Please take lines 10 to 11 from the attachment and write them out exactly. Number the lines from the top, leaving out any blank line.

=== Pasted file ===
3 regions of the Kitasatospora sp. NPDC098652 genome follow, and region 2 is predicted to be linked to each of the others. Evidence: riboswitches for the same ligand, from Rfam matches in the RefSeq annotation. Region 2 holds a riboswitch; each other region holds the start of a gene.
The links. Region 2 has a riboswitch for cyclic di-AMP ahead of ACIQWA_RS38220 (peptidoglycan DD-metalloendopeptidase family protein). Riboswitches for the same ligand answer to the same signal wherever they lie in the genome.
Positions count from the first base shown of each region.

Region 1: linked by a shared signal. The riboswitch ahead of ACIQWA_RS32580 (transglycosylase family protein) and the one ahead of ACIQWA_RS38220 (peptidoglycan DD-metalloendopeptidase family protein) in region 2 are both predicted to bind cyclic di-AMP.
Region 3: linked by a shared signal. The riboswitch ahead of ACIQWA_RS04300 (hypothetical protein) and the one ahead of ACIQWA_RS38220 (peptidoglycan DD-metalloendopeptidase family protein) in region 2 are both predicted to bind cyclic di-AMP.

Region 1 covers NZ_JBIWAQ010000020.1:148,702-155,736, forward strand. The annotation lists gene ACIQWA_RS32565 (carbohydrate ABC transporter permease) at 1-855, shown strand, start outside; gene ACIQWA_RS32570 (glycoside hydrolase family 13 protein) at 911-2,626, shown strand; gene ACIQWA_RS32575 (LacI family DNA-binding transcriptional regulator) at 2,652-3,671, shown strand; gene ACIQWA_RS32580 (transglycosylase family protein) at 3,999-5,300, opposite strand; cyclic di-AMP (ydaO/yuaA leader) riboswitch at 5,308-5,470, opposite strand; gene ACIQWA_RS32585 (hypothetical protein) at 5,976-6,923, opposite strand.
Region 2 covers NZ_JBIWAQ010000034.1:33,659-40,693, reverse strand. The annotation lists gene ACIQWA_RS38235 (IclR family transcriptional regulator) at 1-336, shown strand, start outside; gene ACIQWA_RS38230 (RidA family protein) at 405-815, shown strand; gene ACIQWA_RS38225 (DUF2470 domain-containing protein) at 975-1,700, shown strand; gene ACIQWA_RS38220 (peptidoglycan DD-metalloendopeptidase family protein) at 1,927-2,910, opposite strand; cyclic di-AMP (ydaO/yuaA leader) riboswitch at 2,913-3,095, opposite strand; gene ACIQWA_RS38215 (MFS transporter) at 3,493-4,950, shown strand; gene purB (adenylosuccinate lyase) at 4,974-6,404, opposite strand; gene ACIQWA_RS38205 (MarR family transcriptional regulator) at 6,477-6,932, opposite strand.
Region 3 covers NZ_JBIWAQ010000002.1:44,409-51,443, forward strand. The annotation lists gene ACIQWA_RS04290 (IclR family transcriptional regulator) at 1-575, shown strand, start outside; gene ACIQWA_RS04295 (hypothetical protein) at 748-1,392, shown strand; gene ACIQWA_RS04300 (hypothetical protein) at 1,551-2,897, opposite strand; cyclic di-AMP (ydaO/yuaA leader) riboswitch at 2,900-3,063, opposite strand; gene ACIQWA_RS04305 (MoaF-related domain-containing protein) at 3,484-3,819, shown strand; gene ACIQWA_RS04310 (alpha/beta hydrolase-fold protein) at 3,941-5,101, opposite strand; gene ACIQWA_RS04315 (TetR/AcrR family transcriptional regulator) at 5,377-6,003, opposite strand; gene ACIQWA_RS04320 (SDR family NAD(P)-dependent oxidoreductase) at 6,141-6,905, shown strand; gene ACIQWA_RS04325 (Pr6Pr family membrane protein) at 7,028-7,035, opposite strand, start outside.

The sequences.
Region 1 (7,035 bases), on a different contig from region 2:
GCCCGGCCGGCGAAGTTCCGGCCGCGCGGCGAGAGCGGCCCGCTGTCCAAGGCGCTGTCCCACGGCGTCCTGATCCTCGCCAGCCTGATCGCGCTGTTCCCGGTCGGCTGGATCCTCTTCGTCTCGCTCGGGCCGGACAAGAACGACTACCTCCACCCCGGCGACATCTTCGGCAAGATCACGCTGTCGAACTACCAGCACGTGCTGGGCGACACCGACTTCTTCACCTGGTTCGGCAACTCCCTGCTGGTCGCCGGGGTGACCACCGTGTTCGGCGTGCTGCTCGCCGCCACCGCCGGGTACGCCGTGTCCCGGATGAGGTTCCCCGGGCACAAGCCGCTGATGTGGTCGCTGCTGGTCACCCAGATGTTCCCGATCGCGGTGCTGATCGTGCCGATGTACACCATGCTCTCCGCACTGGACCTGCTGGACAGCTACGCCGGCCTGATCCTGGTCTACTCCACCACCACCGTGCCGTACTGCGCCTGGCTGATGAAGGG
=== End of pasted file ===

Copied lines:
Region 1 (7,035 bases), on a different contig from region 2:
GCCCGGCCGGCGAAGTTCCGGCCGCGCGGCGAGAGCGGCCCGCTGTCCAAGGCGCTGTCCCACGGCGTCCTGATCCTCGCCAGCCTGATCGCGCTGTTCCCGGTCGGCTGGATCCTCTTCGTCTCGCTCGGGCCGGACAAGAACGACTACCTCCACCCCGGCGACATCTTCGGCAAGATCACGCTGTCGAACTACCAGCACGTGCTGGGCGACACCGACTTCTTCACCTGGTTCGGCAACTCCCTGCTGGTCGCCGGGGTGACCACCGTGTTCGGCGTGCTGCTCGCCGCCACCGCCGGGTACGCCGTGTCCCGGATGAGGTTCCCCGGGCACAAGCCGCTGATGTGGTCGCTGCTGGTCACCCAGATGTTCCCGATCGCGGTGCTGATCGTGCCGATGTACACCATGCTCTCCGCACTGGACCTGCTGGACAGCTACGCCGGCCTGATCCTGGTCTACTCCACCACCACCGTGCCGTACTGCGCCTGGCTGATGAAGGG